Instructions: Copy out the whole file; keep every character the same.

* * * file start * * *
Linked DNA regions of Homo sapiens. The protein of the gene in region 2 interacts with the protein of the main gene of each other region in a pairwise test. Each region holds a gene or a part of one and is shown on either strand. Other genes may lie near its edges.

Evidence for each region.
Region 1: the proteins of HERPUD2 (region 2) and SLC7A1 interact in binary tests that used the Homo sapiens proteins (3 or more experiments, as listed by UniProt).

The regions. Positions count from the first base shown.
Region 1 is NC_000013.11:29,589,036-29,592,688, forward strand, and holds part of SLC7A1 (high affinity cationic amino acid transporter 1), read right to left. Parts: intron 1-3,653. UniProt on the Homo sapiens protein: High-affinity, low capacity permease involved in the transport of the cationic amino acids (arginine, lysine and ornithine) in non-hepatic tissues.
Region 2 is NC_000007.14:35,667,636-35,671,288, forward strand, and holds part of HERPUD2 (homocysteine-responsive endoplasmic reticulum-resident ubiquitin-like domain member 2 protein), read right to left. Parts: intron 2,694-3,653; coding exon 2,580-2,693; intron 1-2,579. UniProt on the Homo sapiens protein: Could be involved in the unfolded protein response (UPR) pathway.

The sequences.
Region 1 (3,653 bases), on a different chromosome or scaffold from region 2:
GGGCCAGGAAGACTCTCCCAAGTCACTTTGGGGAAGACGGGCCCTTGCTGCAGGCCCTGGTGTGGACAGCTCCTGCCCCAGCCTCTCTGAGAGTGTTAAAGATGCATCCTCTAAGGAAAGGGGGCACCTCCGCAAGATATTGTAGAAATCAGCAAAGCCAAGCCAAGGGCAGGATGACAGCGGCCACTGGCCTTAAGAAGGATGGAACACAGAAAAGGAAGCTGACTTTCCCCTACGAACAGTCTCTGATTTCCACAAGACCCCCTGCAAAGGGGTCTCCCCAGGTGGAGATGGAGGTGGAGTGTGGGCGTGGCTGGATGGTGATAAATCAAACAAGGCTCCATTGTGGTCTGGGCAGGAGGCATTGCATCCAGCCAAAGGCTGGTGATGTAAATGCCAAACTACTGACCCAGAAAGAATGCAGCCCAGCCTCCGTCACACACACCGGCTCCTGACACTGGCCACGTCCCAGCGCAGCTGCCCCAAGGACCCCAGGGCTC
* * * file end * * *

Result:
Linked DNA regions of Homo sapiens. The protein of the gene in region 2 interacts with the protein of the main gene of each other region in a pairwise test. Each region holds a gene or a part of one and is shown on either strand. Other genes may lie near its edges.

Evidence for each region.
Region 1: the proteins of HERPUD2 (region 2) and SLC7A1 interact in binary tests that used the Homo sapiens proteins (3 or more experiments, as listed by UniProt).

The regions. Positions count from the first base shown.
Region 1 is NC_000013.11:29,589,036-29,592,688, forward strand, and holds part of SLC7A1 (high affinity cationic amino acid transporter 1), read right to left. Parts: intron 1-3,653. UniProt on the Homo sapiens protein: High-affinity, low capacity permease involved in the transport of the cationic amino acids (arginine, lysine and ornithine) in non-hepatic tissues.
Region 2 is NC_000007.14:35,667,636-35,671,288, forward strand, and holds part of HERPUD2 (homocysteine-responsive endoplasmic reticulum-resident ubiquitin-like domain member 2 protein), read right to left. Parts: intron 2,694-3,653; coding exon 2,580-2,693; intron 1-2,579. UniProt on the Homo sapiens protein: Could be involved in the unfolded protein response (UPR) pathway.

The sequences.
Region 1 (3,653 bases), on a different chromosome or scaffold from region 2:
GGGCCAGGAAGACTCTCCCAAGTCACTTTGGGGAAGACGGGCCCTTGCTGCAGGCCCTGGTGTGGACAGCTCCTGCCCCAGCCTCTCTGAGAGTGTTAAAGATGCATCCTCTAAGGAAAGGGGGCACCTCCGCAAGATATTGTAGAAATCAGCAAAGCCAAGCCAAGGGCAGGATGACAGCGGCCACTGGCCTTAAGAAGGATGGAACACAGAAAAGGAAGCTGACTTTCCCCTACGAACAGTCTCTGATTTCCACAAGACCCCCTGCAAAGGGGTCTCCCCAGGTGGAGATGGAGGTGGAGTGTGGGCGTGGCTGGATGGTGATAAATCAAACAAGGCTCCATTGTGGTCTGGGCAGGAGGCATTGCATCCAGCCAAAGGCTGGTGATGTAAATGCCAAACTACTGACCCAGAAAGAATGCAGCCCAGCCTCCGTCACACACACCGGCTCCTGACACTGGCCACGTCCCAGCGCAGCTGCCCCAAGGACCCCAGGGCTC